In “The Inferno,” by John Ciardi, the protagonist, Dante is about to enter a place of great suffering. Dante believes that God is the architect of Hell, and that Hell is the product of divine omnipotence, primordial love, and ultimate intellect. Throughout the Cantos, one can see how Dante’s picture of Hell does reflect the gate’s description of God’s sacred justice.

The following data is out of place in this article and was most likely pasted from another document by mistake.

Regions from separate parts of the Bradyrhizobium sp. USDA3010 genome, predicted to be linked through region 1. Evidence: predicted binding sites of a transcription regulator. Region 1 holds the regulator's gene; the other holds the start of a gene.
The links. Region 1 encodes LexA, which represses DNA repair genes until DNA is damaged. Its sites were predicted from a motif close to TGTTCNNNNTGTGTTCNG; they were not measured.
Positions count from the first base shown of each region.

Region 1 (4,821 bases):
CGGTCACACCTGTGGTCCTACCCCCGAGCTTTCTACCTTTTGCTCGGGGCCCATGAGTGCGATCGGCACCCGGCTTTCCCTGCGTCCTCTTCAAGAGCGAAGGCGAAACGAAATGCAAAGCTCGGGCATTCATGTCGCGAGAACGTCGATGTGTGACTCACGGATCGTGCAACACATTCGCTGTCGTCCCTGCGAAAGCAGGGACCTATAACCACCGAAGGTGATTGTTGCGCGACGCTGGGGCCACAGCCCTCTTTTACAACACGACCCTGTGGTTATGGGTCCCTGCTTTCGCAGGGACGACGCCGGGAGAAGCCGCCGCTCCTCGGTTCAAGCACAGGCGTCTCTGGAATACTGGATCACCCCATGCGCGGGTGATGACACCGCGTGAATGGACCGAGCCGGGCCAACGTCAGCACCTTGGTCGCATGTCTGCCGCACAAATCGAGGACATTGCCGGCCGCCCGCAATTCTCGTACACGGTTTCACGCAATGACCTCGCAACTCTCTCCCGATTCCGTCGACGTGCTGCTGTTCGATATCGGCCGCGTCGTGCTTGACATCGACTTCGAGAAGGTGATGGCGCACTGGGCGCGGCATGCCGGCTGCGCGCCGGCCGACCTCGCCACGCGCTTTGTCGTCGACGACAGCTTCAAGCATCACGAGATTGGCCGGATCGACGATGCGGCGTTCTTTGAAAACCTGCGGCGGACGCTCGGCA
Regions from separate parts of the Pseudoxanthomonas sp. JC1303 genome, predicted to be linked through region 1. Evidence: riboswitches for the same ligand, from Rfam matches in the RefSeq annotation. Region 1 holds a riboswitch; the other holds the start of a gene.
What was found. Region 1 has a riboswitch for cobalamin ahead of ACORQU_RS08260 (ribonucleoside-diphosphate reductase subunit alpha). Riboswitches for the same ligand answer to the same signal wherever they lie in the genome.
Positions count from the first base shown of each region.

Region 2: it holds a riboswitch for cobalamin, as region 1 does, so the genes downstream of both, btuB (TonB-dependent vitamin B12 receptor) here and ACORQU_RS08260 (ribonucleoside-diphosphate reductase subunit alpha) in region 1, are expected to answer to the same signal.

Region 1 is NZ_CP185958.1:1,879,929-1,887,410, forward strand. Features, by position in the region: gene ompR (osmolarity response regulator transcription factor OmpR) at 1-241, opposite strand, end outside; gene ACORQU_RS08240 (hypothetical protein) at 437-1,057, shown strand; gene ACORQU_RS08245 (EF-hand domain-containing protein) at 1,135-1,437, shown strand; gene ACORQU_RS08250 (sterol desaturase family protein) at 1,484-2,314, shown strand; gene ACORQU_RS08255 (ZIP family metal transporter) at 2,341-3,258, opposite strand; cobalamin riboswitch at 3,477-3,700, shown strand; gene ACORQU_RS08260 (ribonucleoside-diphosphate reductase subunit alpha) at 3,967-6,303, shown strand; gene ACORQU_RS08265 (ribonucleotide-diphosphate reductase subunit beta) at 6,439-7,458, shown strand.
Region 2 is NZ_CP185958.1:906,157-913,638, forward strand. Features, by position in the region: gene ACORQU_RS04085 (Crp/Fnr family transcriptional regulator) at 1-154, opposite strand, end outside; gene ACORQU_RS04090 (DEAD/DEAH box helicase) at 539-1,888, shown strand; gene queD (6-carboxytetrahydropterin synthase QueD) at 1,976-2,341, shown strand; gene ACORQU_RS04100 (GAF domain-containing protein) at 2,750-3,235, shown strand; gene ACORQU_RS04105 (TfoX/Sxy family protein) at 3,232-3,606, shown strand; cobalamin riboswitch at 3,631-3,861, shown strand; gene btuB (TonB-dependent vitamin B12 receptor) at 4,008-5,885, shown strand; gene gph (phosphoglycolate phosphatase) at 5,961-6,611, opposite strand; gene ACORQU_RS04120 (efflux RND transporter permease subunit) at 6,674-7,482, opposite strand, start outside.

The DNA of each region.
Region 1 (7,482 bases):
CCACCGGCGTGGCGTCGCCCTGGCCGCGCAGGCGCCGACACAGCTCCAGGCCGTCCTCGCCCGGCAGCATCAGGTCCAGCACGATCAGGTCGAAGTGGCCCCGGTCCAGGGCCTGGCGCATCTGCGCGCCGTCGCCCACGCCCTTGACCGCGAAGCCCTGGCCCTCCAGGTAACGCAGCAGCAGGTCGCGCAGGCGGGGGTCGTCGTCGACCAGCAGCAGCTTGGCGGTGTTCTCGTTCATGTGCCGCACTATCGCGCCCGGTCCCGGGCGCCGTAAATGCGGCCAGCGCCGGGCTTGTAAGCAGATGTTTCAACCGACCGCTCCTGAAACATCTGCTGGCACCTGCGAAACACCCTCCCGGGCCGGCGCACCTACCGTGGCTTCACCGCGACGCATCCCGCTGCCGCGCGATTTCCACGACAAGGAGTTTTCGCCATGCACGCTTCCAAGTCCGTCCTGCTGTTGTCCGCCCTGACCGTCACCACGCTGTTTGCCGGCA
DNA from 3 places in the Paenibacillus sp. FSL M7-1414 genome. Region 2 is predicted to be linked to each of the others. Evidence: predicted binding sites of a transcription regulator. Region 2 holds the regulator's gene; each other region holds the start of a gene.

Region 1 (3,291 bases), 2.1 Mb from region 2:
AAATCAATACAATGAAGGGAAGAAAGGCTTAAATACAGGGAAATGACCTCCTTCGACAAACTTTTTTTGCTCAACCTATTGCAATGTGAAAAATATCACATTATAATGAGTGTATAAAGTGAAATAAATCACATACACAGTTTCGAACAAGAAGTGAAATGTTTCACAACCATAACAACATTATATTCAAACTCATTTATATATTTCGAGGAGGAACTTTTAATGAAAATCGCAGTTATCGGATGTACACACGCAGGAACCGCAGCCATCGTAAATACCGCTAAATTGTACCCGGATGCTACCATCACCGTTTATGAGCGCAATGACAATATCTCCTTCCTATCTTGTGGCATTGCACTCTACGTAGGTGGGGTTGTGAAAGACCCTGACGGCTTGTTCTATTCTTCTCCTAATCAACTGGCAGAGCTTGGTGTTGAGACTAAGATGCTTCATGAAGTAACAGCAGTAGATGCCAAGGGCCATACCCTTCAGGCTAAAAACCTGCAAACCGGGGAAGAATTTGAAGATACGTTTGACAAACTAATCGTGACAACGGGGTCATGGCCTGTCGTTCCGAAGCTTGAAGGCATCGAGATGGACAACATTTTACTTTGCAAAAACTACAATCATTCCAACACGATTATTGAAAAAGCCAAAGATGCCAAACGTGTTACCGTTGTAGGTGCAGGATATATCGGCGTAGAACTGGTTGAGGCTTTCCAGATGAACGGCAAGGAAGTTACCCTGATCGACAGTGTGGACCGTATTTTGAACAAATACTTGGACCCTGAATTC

“I am the way into the city of woe. I am the way to a forsaken people. I am the way into eternal sorrow” (Canto 3, Line 1-3). In “The Inferno” Hell definitely has some relation to God’s justice, power, love and intelligence. Just from these three lines it shows that hell is a place for sinners being punished by God. By these individuals going to Hell, God is showing his justice that while on earth, they should have made a choice between sin and choosing God. However, while reading the Inferno one can draw the conclusion that there is a connection between one’s sin on Earth and the degree of torment/punishment they’ll experience in Hell, which exerts God’s justice. Dante’s picture of God is one that knows all, “The law of Dante’s Hell is the law of symbolic retribution. As they sinned so they are punished”(Canto 3). When Dante is in the Vestibule of Hell, he encounters The Opportunist. These were individuals who took no side, so they are given no place. Since God is the creator of Hell, he places them in a state of turmoil, “their sin was in darkness, so they move in darkness. As their own guilty conscience pursued them, so they are pursued by swarms of wasps and hornets” (17). Considering that they lived a morally “filthy” life. They now live for eternity through the filth of worms and maggots that feed off of them. Maggots and worms are often associated with filth, garbage and, or the dead. Since these people weren’t worthy enough of choosing a side. God being the product of divine omnipotence and ultimate intellect is essentially paying them back for only being for their selves, and...
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